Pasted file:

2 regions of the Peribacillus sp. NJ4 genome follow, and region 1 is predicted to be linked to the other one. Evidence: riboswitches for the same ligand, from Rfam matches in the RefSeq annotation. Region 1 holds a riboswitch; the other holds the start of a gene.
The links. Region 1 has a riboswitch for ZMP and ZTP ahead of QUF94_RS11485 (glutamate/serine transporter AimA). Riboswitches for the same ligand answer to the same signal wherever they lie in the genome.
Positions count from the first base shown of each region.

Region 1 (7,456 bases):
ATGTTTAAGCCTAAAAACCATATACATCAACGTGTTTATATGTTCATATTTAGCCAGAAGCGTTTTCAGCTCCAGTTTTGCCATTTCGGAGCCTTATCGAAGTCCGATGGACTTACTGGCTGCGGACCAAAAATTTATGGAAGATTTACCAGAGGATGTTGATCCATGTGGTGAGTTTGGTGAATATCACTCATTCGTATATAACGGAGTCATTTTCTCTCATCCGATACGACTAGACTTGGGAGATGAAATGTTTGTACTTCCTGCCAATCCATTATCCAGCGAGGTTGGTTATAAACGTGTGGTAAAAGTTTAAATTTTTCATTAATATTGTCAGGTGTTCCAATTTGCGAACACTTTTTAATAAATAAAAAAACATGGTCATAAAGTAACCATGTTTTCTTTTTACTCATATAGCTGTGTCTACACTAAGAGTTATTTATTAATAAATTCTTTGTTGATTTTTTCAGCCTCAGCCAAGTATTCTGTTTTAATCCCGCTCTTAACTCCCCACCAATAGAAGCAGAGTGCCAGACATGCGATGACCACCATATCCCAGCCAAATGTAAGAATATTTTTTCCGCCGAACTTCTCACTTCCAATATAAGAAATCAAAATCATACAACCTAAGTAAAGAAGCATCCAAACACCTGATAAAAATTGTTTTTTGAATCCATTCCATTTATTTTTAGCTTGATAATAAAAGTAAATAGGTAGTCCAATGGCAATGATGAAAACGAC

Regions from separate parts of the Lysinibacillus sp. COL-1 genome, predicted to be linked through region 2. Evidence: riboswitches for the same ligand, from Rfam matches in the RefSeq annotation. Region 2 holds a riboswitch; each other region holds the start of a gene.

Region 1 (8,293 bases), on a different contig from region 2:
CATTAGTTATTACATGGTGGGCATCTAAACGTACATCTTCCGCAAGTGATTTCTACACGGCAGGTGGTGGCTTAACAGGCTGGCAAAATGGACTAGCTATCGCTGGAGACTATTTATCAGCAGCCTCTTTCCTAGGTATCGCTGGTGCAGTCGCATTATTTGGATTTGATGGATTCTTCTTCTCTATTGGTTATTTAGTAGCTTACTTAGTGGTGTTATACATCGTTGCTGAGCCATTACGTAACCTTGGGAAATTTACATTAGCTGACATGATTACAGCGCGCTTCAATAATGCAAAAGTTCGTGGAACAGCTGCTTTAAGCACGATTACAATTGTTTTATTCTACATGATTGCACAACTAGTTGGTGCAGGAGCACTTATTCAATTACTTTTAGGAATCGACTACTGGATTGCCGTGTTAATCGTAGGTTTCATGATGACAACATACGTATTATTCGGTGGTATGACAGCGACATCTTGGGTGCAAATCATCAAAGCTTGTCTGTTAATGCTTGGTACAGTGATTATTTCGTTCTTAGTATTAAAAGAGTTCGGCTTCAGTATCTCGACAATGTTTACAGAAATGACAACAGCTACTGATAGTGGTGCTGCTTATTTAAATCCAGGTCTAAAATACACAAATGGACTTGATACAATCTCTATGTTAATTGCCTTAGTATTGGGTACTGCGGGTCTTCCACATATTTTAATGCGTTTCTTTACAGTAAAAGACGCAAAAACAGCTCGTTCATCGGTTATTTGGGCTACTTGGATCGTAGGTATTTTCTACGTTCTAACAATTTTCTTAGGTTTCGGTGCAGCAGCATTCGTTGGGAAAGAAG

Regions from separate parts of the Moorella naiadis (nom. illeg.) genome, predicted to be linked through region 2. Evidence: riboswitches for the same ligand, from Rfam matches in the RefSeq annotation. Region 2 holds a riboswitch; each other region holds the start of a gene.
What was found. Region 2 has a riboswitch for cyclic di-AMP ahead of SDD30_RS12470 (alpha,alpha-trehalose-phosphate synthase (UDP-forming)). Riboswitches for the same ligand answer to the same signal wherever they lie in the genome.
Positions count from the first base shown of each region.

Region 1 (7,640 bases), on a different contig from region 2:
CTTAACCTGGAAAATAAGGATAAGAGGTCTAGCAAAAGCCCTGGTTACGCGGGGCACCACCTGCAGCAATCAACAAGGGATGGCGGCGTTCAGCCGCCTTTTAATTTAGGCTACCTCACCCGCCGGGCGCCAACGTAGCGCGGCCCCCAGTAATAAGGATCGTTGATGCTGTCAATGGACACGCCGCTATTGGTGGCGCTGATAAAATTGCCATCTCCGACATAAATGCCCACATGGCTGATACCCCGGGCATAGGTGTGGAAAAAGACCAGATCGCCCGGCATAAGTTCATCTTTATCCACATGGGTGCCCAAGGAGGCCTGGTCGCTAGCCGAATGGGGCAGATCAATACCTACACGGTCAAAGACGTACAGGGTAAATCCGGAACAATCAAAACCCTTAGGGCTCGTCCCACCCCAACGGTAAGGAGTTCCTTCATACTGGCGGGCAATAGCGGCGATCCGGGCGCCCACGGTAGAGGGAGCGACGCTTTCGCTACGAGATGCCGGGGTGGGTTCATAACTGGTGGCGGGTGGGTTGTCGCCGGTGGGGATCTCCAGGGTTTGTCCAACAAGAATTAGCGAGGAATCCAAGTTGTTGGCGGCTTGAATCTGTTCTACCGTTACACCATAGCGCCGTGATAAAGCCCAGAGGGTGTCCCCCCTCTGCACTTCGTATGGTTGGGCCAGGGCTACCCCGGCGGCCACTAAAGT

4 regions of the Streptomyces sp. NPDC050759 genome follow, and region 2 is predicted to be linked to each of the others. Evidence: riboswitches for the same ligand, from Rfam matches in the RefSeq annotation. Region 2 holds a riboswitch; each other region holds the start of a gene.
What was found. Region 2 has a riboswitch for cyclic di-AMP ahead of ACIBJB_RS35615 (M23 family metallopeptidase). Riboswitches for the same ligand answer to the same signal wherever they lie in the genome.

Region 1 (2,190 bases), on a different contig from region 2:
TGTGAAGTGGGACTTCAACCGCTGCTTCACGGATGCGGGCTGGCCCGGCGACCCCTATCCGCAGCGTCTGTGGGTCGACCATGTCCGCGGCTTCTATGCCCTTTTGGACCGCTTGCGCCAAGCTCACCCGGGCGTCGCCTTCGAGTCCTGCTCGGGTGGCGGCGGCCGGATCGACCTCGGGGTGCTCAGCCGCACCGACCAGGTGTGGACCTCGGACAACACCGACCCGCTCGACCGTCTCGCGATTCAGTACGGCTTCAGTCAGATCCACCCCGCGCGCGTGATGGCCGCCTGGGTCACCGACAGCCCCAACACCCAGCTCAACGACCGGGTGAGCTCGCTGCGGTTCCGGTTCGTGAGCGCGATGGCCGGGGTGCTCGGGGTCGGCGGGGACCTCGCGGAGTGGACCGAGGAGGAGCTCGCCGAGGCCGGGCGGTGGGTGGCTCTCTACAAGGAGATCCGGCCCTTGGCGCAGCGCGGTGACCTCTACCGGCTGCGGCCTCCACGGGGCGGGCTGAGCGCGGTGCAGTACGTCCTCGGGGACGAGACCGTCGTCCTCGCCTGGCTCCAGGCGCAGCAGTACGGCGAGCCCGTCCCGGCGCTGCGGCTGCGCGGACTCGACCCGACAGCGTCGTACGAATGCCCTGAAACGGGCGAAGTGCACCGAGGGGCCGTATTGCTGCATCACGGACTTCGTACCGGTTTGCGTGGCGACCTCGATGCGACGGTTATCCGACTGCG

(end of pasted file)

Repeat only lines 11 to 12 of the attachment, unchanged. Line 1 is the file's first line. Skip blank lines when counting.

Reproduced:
Positions count from the first base shown of each region.

Region 1 (7,640 bases), on a different contig from region 2: